My strategy?  Doesn’t this just happen?  NO!  And you need to pay attention!   Weather changes and holiday gear up often take people’s eyes off the ball.  Everyone over the age of 70 with money in IRA accounts of many kinds are penalized at 50% by the IRS if they do not properly withdraw the correct amounts from those accounts before year end.   Why would the IRS care if I take money out of my account? BECAUSE they get to tax it this year!  If, for instance, you are in the 10% tax bracket and you “should” take $10,000 from your IRA before the end of 2017, then they would charge you $1000 more on your taxes when[…]

After October, trick-or-treaters are done banging on your doors, the fall wrap up begins around the house.  Any remaining lawn chairs, storm windows and et cetera, all go into place ahead of the first storm.  Sure, for some places, like Arizona, winter is just a nice break from the heat.  Wow, this summer it was 110 degrees on many days!  Crazy.  But, for a majority of the country that lives in the snow belt, November means batten down the hatches. The same is true for finance and tax planning.  People start looking at their holiday shopping budgets and looking at their end of year projections (if they’re financial goal setters) to see where they are at.  We often talk about[…]

Ask anyone if they “pay too much income tax” and the knee jerk reaction is almost always, “yes!” and without much hesitation.  Why do we call that a knee jerk reaction?  Because if you then follow the question up with two more questions, “What did you pay in federal tax last year? And/or what bracket are you in?” they almost as quickly say, “I don’t remember, or I’m not sure”.  Or they might guess at a bracket percentage, but usually not correctly.  I’ve even had people profess the pain of paying too much in tax only to discover that not only did they get back all of their withholdings, but were given tax credit refunds of money they did not[…]

First, right out of the gate, let us make it clear that we aren’t beating up on your CPA or Accountant.  The industry is perhaps the most honorable one!  That being said, there’s a misconception that they are going to be proactive when advising clients by nature, and that’s just not part of the training most have received.  Certainly some surely are, but the majority who know things about steps a business could take to perhaps be more aggressive, don’t feel it’s their responsibility to pursue a client in engaging in accounting choices or behaviors. A good example is “Bob” whom owns a tire shop that has grown from two employees to three locations and 32 full and part time[…]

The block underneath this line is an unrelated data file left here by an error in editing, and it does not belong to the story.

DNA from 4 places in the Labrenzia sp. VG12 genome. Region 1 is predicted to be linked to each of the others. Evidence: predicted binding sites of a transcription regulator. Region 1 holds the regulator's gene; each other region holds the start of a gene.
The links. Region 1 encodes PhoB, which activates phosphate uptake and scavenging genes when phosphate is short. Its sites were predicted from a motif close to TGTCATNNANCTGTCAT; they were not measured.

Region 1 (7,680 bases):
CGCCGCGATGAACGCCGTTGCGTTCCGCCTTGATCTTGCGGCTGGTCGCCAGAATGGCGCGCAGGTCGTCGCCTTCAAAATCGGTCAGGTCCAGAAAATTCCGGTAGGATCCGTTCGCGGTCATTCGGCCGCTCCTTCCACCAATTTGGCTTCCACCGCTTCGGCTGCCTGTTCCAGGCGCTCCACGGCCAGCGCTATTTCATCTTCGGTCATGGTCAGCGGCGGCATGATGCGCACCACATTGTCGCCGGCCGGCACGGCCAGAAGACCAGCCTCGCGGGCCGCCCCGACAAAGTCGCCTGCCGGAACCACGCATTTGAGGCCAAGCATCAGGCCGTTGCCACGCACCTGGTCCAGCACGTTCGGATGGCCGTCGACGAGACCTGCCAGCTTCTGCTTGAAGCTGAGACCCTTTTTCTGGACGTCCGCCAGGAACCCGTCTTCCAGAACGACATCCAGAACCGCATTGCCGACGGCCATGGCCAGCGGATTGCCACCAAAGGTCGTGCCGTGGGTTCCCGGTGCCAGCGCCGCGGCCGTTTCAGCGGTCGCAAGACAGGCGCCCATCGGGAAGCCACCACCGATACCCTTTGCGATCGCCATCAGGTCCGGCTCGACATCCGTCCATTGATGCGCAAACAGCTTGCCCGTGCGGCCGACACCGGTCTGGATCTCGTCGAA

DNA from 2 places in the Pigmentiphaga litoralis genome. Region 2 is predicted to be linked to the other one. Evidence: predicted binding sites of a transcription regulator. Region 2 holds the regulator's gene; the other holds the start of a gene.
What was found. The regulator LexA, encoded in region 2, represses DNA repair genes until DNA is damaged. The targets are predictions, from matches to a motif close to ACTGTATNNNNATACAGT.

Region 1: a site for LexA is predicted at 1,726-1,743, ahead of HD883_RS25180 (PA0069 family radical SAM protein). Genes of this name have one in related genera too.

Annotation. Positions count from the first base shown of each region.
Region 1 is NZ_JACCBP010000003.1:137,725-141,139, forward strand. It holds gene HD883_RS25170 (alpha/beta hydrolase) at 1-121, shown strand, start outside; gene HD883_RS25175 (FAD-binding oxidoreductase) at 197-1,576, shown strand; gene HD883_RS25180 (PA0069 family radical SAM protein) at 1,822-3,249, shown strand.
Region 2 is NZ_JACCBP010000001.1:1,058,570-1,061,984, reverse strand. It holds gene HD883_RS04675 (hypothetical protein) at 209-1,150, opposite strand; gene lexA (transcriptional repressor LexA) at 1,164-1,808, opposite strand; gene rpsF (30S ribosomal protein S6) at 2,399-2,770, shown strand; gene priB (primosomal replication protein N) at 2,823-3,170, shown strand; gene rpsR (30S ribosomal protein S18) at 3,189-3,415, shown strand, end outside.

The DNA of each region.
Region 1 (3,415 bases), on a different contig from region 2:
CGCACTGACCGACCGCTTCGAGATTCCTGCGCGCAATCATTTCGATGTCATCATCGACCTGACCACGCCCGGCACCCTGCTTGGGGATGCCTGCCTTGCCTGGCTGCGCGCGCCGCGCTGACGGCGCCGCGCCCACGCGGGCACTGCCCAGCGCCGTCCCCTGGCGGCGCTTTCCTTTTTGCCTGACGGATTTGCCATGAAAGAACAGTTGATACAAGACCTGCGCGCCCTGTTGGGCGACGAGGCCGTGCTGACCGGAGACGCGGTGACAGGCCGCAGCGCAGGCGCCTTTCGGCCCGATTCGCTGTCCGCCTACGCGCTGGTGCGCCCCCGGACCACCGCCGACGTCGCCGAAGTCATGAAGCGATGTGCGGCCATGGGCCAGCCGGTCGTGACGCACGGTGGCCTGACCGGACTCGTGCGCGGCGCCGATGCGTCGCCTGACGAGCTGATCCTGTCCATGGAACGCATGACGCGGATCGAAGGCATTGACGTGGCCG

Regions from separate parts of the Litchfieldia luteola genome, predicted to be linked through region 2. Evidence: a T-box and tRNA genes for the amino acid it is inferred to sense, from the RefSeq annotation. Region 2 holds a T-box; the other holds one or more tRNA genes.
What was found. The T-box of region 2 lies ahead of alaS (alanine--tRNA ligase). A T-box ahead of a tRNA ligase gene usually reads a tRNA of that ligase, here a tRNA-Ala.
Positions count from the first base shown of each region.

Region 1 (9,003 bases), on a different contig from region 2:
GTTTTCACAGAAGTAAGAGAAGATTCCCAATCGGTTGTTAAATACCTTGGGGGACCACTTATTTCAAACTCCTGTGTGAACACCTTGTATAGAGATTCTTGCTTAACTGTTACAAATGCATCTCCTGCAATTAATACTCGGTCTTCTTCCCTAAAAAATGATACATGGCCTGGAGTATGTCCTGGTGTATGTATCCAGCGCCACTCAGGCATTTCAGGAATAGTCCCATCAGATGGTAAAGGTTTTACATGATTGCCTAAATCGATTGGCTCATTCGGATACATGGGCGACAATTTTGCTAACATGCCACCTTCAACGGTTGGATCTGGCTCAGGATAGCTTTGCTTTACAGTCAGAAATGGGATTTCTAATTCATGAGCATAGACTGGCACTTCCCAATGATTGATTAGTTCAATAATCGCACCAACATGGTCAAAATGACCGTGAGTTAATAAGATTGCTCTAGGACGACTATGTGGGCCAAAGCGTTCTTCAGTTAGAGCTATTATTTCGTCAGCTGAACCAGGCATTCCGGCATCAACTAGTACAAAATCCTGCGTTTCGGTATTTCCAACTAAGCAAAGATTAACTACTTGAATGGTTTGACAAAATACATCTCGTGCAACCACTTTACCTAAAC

IRS Gives Tax Relief to Victims of Hurricane Irma; Like Harvey, Extension Filers Have Until Jan. 31 to File; Additional Relief Planned WASHINGTON –– Hurricane Irma victims in parts of Florida and elsewhere have until Jan. 31, 2018, to file certain individual and business tax returns and make certain tax payments, the Internal Revenue Service announced today. Today’s relief parallels that granted last month to victims of Hurricane Harvey. This includes an additional filing extension for taxpayers with valid extensions that run out on Oct. 16, and businesses with extensions that run out on Sept. 15. “This has been a devastating storm for the Southeastern part of the country, and the IRS will move quickly to provide tax relief for[…]

Tax-Exempt Organizations Affected by Hurricanes Harvey and Irma Granted Tax Relief Tax-exempt organizations in parts of Texas, Florida, Puerto Rico and the Virgin Islands may qualify for tax relief from the IRS.  Organizations may get some extra time to file returns if they: are in the Hurricane Harvey and Hurricane Irma disaster areas, and have a filing due date after the hurricane hit and before Jan. 31, 2018. These organizations now have until Jan. 31, 2018 to file. The relief applies to original and extended due dates in this period. The start date of the relief varies by area. Texas: Aug. 23, 2017 Florida: Sept. 4, 2017 Puerto Rico and the Virgin Islands: Sept. 5, 2017 About annual information returns for tax-exempt organizations: Most organizations[…]

Like Harvey, Retirement Plans Can Make Loans, Hardship Distributions to Victims of Hurricane Irma WASHINGTON —The Internal Revenue Service today announced that 401(k)s and similar employer-sponsored retirement plans can make loans and hardship distributions to victims of Hurricane Irma and members of their families. This is similar to relief provided last month to victims of Hurricane Harvey. Participants in 401(k) plans, employees of public schools and tax-exempt organizations with 403(b) tax-sheltered annuities, as well as state and local government employees with 457(b) deferred-compensation plans may be eligible to take advantage of these streamlined loan procedures and liberalized hardship distribution rules. Though IRA participants are barred from taking out loans, they may be eligible to receive distributions under liberalized procedures. Retirement plans[…]